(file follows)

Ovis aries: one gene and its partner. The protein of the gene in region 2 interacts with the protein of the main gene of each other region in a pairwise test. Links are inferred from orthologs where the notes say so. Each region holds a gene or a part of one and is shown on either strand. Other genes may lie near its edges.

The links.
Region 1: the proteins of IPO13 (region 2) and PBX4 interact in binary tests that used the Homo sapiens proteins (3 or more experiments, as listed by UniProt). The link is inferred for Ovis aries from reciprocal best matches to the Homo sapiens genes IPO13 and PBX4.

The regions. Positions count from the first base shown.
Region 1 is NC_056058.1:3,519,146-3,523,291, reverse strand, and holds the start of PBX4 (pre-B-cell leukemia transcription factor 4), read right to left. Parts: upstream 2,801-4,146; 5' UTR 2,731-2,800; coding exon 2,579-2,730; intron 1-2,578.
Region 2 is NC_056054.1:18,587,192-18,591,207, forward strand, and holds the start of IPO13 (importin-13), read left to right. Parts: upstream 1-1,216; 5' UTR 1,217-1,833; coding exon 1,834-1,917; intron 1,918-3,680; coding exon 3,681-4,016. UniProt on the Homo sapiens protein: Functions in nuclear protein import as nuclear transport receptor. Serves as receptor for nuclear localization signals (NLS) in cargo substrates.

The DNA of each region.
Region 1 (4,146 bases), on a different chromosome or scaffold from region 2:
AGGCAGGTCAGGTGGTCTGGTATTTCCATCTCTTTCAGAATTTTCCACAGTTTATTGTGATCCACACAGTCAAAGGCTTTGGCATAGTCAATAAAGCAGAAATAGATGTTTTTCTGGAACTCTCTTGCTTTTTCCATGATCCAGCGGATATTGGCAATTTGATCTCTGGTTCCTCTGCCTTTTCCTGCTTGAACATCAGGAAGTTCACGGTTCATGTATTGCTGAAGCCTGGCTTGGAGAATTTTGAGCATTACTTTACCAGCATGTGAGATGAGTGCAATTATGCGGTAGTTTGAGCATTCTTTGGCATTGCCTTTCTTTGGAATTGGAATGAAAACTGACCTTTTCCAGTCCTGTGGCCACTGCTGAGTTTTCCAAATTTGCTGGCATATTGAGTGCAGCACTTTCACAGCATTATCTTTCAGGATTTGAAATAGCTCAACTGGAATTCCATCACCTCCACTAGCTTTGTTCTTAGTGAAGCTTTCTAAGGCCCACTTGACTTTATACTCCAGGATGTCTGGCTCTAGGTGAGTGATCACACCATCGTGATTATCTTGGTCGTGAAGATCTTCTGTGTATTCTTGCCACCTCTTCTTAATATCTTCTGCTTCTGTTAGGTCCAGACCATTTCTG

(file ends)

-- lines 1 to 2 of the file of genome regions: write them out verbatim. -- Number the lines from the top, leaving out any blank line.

Ovis aries: one gene and its partner. The protein of the gene in region 2 interacts with the protein of the main gene of each other region in a pairwise test. Links are inferred from orthologs where the notes say so. Each region holds a gene or a part of one and is shown on either strand. Other genes may lie near its edges.

The links.